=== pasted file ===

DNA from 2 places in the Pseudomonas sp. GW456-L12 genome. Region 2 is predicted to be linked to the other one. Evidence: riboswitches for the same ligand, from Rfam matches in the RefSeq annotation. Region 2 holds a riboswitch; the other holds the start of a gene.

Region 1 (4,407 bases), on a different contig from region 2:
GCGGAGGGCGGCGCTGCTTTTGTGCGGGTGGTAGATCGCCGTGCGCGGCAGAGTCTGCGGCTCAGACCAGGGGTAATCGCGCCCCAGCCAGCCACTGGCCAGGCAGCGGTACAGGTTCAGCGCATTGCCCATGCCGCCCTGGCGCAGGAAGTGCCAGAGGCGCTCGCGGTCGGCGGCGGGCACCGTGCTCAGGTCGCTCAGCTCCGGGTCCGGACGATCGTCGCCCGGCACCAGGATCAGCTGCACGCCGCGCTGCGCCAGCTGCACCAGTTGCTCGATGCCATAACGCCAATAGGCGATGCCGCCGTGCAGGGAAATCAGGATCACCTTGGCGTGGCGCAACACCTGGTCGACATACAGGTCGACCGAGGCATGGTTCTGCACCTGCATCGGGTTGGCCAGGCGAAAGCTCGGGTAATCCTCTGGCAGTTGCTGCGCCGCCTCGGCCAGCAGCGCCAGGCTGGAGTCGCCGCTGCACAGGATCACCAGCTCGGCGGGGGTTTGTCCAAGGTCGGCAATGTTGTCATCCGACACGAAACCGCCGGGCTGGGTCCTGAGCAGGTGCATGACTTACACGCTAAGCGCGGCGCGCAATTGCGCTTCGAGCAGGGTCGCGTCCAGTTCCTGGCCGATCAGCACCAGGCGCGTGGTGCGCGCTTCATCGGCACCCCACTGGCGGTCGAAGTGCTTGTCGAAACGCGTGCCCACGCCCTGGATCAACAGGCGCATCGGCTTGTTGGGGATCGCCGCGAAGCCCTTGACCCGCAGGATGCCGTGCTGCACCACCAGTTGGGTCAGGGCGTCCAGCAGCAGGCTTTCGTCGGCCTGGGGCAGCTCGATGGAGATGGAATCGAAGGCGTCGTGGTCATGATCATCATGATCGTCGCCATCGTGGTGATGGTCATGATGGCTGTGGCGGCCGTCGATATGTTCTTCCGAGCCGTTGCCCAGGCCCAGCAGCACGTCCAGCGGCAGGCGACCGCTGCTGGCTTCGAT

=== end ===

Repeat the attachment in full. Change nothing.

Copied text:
DNA from 2 places in the Pseudomonas sp. GW456-L12 genome. Region 2 is predicted to be linked to the other one. Evidence: riboswitches for the same ligand, from Rfam matches in the RefSeq annotation. Region 2 holds a riboswitch; the other holds the start of a gene.

Region 1 (4,407 bases), on a different contig from region 2:
GCGGAGGGCGGCGCTGCTTTTGTGCGGGTGGTAGATCGCCGTGCGCGGCAGAGTCTGCGGCTCAGACCAGGGGTAATCGCGCCCCAGCCAGCCACTGGCCAGGCAGCGGTACAGGTTCAGCGCATTGCCCATGCCGCCCTGGCGCAGGAAGTGCCAGAGGCGCTCGCGGTCGGCGGCGGGCACCGTGCTCAGGTCGCTCAGCTCCGGGTCCGGACGATCGTCGCCCGGCACCAGGATCAGCTGCACGCCGCGCTGCGCCAGCTGCACCAGTTGCTCGATGCCATAACGCCAATAGGCGATGCCGCCGTGCAGGGAAATCAGGATCACCTTGGCGTGGCGCAACACCTGGTCGACATACAGGTCGACCGAGGCATGGTTCTGCACCTGCATCGGGTTGGCCAGGCGAAAGCTCGGGTAATCCTCTGGCAGTTGCTGCGCCGCCTCGGCCAGCAGCGCCAGGCTGGAGTCGCCGCTGCACAGGATCACCAGCTCGGCGGGGGTTTGTCCAAGGTCGGCAATGTTGTCATCCGACACGAAACCGCCGGGCTGGGTCCTGAGCAGGTGCATGACTTACACGCTAAGCGCGGCGCGCAATTGCGCTTCGAGCAGGGTCGCGTCCAGTTCCTGGCCGATCAGCACCAGGCGCGTGGTGCGCGCTTCATCGGCACCCCACTGGCGGTCGAAGTGCTTGTCGAAACGCGTGCCCACGCCCTGGATCAACAGGCGCATCGGCTTGTTGGGGATCGCCGCGAAGCCCTTGACCCGCAGGATGCCGTGCTGCACCACCAGTTGGGTCAGGGCGTCCAGCAGCAGGCTTTCGTCGGCCTGGGGCAGCTCGATGGAGATGGAATCGAAGGCGTCGTGGTCATGATCATCATGATCGTCGCCATCGTGGTGATGGTCATGATGGCTGTGGCGGCCGTCGATATGTTCTTCCGAGCCGTTGCCCAGGCCCAGCAGCACGTCCAGCGGCAGGCGACCGCTGCTGGCTTCGAT